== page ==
WASHINGTON (NNPA)–Hugh B. Price, who took over a fading and financially strapped National Urban League eight-years-ago and transformed it into a revitalized and refocused civil rights voice, is leaving his post in April.
The Nov. 6 announcement was unexpected and Mr. Price says he has no definite plans for the future except a “better balance” between his professional and personal lives.
“There is never a good time to leave the job of a lifetime,” Mr. Price said in a letter of resignation to the Urban League’s board of trustees. “But after nearly nine rewarding and intense years, I think it is time for me to seek a new professional challenge and for the board to enlist fresh leadership for the 21st century.”
Mr. Price plans to step down as Urban League president and CEO no later than next April, depending on how soon his successor can be named.
“Hugh’s legacy of strong leadership will help shape the League today and tomorrow,” said Michael J. Critelli, chairman of the National Urban League’s board of trustees and CEO of Pitney Bowes, Inc.
In an interview, Mr. Price disclosed he had been thinking about leaving his post for a year.
“I don’t think it’s fair to any organization to stay until after you’ve peaked,” he said. “Things were going extraordinarily well and I want to pass a strong organization on to someone, not an organization that has begun to slip because my interest and energy is starting to slip.”
That Mr. Price has not lost his energy is an accomplishment within itself. He has maintained a grueling road schedule, traveling parts of 38 weeks and another 19 weekends over the course of a year.
When the Yale-trained lawyer, former foundation executive and member of The New York Times editorial board was selected for the Urban League post, there were as many questions about him as there were about the organization.
Can a person with no national civil rights experience effectively lead the National Urban League? Will his low-key, understated manner best serve the organization?
There were even more questions about the League, which was deeply in debt and perceived as rudderless and irrelevant. National figures, such as U.S. Commission on Civil Rights Chair Mary Frances Berry, were openly asking: Is the Urban League dead?
No one asks that question anymore.
When Mr. Price assumed leadership, the National Urban League was more than $1 million in debt. He reorganized the staff, streamlined the organization and cut some programs. The league has operated on a balanced budget for six consecutive years.
The organization sold its old building on New York’s Upper East Side and moved into new headquarters on Wall Street, overlooking the East River. It launched an endowment fund that has tripled its capital assets. It also created the National League Institute for Opportunity and Equality in Washington, D.C., reestablishing the organization as a source of first-rate research.
Mr. Price again made the Urban League a major player in the civil rights movement. As the NAACP and other groups focused on such issues as voting–efforts that Mr. Price applauds–he decided to concentrate on education, pushing academic achievement among Black students and more parental involvement.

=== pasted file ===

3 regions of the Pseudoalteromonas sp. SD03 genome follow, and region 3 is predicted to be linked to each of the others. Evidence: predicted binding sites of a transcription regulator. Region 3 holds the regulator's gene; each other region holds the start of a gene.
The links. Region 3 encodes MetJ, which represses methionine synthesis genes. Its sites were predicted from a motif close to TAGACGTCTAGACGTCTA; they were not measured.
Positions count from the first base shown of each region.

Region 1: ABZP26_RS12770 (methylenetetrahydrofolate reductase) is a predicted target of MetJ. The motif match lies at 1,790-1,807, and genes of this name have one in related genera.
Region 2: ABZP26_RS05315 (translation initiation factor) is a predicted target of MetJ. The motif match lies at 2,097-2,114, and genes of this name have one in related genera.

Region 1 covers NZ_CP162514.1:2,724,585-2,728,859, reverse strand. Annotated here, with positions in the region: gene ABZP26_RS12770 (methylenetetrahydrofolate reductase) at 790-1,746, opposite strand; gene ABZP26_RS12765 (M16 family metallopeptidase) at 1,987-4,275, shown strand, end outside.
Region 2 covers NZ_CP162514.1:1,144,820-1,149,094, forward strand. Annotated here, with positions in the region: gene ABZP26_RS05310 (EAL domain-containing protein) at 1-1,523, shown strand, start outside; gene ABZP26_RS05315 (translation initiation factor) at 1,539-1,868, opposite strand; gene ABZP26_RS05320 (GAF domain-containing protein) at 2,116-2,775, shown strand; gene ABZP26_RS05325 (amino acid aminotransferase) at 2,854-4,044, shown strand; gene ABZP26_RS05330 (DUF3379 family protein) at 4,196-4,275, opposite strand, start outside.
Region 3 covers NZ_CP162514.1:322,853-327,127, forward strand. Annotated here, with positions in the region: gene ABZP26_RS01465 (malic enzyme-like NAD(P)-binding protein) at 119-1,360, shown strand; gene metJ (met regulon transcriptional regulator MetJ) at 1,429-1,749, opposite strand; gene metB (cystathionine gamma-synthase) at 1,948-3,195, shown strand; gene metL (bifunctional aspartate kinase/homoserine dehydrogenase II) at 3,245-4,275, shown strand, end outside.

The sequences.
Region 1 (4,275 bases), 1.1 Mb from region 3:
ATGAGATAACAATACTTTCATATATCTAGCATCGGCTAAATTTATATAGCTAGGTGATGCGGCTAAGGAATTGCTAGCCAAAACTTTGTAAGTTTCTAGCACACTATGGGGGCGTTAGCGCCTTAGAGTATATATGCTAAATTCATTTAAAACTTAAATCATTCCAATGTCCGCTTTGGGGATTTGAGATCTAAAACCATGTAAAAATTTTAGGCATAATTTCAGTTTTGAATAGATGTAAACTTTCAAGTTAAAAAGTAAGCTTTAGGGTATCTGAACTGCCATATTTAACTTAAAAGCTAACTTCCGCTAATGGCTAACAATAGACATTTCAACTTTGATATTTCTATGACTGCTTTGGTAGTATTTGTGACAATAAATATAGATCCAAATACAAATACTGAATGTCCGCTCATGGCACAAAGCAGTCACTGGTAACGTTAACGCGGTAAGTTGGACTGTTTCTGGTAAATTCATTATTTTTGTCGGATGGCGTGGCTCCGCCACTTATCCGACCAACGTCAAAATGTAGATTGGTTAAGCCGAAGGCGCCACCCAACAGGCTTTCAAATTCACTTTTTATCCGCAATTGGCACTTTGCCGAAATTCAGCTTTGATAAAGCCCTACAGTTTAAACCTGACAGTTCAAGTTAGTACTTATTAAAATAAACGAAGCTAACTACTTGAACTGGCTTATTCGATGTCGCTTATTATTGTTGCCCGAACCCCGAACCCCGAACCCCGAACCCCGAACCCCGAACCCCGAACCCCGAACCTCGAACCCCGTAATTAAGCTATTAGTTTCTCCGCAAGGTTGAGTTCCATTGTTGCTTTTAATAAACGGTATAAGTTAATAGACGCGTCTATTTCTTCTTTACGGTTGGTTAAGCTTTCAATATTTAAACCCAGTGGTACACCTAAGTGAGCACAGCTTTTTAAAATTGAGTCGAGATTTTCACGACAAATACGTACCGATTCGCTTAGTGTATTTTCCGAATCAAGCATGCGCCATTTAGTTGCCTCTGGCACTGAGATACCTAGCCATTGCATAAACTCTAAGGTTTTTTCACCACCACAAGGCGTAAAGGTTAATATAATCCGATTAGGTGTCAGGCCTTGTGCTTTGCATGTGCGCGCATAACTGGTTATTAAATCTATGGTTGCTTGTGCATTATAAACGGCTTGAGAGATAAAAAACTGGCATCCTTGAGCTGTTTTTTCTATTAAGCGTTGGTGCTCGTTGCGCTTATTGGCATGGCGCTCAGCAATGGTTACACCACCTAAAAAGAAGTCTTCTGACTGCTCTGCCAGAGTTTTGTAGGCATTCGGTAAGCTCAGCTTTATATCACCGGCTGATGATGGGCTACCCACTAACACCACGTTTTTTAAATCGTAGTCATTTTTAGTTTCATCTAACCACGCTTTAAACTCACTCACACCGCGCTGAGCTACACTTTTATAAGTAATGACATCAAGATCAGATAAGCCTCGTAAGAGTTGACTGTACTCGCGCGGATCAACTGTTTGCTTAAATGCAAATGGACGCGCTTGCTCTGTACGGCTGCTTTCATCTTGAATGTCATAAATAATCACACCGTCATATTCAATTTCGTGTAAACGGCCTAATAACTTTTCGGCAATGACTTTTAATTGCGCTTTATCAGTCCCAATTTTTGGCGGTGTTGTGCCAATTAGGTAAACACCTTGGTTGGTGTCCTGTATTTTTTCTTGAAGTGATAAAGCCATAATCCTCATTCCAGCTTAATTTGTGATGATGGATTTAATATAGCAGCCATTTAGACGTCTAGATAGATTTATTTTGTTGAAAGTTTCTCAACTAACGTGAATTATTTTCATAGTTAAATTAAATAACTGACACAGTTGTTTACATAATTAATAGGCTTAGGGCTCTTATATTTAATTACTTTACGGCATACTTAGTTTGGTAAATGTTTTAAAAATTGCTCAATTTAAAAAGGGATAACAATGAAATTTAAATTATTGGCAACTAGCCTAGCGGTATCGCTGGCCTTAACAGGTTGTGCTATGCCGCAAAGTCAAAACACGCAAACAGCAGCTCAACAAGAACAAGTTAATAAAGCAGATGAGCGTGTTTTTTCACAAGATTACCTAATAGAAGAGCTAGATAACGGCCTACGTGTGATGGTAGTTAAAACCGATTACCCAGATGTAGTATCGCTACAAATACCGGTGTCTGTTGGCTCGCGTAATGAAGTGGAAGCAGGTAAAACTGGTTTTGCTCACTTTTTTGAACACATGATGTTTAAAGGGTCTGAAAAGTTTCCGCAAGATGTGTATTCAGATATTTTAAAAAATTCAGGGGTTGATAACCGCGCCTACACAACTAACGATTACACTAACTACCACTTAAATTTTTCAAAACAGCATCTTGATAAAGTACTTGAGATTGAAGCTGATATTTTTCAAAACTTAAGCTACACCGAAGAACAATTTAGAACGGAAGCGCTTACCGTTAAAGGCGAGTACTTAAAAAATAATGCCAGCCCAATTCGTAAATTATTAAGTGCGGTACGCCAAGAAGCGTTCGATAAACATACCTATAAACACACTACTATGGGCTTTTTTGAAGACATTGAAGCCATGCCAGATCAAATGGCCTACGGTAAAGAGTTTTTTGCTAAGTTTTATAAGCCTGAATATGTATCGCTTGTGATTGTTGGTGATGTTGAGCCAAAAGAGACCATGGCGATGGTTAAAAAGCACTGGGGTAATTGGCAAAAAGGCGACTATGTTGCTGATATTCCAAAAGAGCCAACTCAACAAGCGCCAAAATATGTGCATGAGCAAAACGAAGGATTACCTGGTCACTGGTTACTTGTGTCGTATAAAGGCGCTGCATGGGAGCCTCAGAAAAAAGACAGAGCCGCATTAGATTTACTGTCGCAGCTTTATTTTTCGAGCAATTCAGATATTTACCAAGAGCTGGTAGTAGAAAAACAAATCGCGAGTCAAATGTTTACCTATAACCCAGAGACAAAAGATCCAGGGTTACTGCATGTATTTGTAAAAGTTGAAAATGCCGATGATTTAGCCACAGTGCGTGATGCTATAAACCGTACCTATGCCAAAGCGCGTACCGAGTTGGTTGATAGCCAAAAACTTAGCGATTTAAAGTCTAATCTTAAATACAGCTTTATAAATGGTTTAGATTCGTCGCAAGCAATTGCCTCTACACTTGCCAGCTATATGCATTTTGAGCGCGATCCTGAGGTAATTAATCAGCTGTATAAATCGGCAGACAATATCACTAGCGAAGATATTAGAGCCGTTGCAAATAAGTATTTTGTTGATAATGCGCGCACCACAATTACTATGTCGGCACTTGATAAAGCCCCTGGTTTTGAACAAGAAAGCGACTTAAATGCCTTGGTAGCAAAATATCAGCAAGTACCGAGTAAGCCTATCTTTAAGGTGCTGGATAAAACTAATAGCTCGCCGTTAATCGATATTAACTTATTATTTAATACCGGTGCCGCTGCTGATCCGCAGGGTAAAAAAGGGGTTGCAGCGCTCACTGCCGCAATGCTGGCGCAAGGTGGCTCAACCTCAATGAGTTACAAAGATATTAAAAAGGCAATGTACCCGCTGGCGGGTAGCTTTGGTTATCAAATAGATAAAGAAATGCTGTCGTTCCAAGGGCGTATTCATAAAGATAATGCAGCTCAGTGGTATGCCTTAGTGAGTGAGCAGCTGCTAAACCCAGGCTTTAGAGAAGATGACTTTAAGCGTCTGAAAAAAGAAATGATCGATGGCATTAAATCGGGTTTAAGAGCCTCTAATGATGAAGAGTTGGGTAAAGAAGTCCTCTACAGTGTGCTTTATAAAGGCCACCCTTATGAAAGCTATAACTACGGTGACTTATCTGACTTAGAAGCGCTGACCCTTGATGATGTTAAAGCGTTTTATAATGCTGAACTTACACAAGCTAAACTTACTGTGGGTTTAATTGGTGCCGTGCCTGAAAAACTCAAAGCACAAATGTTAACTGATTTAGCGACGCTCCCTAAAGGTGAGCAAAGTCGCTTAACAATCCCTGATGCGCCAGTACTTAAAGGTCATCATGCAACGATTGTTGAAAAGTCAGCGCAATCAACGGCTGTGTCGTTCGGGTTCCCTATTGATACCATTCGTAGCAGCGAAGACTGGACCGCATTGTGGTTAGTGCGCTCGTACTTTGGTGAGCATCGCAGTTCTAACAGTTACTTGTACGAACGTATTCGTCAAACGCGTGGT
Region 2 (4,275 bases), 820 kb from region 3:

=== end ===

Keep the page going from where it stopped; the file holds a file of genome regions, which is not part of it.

“He stayed with education,” said Sylvia K. Brooks, president and CEO of the Houston Area Urban League. “We could have gotten off track–he could have gotten into voting, we could have gotten into economic development–I think he felt that education is the core issue for African Americans and other minorities. He figured out how we, as a national organization, were going to focus on it.”
Internally, Mr. Price pushed the more than 100 local affiliates to meet measurable standards, become more independent and change the public perception of affiliates being merely a service delivery agency instead of a full-fledged leadership organization.
“People have often said to me that the National Urban League is a middle-class organization,” Mr. Price recalls. “I’ve said to them, ‘If you are accusing us of trying to get poor people and working class people into the middle class, we plead guilty,’ ” Mr. Price said.
Unlike some civil rights leaders, Mr. Price is not a publicity hound. Instead, he has identified his main issue and quietly worked to improve public education.
“We need to be very focused on preparing our people to be competitive,” he says. “We’ve got to participate in the processes that affect our lives. You don’t necessarily have to march to do that. You got to be at the school board meeting, you got to go to ‘Meet the Teacher’ night, you got to go up to the state legislature, if you think education is important and you want to be heard.”
Like other Urban League leaders before him, Price has had to deal with the organization’s image of being the “Avis” of the Civil Rights Movement. It was founded in 1910, a year after the NAACP was established. Its membership is believed to be second in size to the NAACP.
But Hugh Price refuses to see the Urban League as second to any group. He is also very proud of being part of the Urban League’s legacy.
And Mr. Price feels he has one more turn at bat. But he doesn’t know for which team.
“I’ll be 61 in two weeks,” Mr. Price said. “I think I got another major professional play in me. I don’t know what it is–I’ve not been looking–but it might be a range of possibilities there at 61 that might not be there at 64. So, I’m curious to see if there’s one more thing that I want to get up early in the morning to try to do.”